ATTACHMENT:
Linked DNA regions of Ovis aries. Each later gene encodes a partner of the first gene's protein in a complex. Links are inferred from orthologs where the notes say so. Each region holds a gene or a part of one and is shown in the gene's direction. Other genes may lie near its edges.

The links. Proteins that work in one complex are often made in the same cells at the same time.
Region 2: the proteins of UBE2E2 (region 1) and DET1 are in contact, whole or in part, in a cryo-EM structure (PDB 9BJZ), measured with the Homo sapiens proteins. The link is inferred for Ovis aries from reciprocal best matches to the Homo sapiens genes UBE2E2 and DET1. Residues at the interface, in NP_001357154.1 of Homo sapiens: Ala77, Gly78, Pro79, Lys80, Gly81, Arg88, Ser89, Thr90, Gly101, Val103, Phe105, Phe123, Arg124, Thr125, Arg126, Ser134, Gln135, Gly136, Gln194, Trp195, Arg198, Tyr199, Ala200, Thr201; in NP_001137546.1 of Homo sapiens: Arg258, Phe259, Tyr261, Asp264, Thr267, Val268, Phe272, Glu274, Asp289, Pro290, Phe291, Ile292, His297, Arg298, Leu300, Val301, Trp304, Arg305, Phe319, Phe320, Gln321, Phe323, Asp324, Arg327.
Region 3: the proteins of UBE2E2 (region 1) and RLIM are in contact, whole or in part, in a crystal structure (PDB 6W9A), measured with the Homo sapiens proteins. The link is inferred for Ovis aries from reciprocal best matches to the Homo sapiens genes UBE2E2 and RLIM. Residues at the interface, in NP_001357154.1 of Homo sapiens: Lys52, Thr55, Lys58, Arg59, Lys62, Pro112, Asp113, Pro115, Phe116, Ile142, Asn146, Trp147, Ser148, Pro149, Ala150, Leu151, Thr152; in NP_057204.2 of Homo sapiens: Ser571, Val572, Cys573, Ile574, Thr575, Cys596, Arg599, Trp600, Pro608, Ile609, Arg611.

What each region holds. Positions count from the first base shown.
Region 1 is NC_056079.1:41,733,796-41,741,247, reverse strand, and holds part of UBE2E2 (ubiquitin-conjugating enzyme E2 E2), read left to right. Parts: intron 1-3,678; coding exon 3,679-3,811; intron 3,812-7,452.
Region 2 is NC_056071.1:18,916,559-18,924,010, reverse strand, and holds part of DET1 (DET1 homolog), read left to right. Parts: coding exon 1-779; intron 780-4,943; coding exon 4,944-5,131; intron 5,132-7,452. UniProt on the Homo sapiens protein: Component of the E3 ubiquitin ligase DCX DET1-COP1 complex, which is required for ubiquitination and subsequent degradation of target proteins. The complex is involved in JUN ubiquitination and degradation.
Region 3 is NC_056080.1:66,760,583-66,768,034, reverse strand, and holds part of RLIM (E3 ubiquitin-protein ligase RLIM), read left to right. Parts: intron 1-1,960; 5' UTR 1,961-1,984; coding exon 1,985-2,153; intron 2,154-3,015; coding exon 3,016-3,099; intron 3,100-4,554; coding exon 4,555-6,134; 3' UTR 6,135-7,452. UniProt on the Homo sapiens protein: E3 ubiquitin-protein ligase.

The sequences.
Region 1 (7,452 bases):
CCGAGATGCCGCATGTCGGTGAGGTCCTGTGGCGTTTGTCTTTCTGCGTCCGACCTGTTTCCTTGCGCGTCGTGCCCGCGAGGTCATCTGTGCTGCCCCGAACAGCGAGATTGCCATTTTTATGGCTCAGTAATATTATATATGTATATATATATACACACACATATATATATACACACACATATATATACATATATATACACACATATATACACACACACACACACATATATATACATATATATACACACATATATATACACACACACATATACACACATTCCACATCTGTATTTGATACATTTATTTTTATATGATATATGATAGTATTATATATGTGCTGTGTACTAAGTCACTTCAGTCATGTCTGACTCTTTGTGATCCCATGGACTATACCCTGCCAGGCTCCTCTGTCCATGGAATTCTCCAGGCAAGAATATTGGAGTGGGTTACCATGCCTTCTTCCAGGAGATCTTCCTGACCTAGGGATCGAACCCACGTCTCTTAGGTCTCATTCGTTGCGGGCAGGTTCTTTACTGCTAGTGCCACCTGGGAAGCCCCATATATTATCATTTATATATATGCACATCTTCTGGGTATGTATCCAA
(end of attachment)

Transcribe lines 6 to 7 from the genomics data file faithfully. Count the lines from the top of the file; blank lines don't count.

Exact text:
Region 1 is NC_056079.1:41,733,796-41,741,247, reverse strand, and holds part of UBE2E2 (ubiquitin-conjugating enzyme E2 E2), read left to right. Parts: intron 1-3,678; coding exon 3,679-3,811; intron 3,812-7,452.
Region 2 is NC_056071.1:18,916,559-18,924,010, reverse strand, and holds part of DET1 (DET1 homolog), read left to right. Parts: coding exon 1-779; intron 780-4,943; coding exon 4,944-5,131; intron 5,132-7,452. UniProt on the Homo sapiens protein: Component of the E3 ubiquitin ligase DCX DET1-COP1 complex, which is required for ubiquitination and subsequent degradation of target proteins. The complex is involved in JUN ubiquitination and degradation.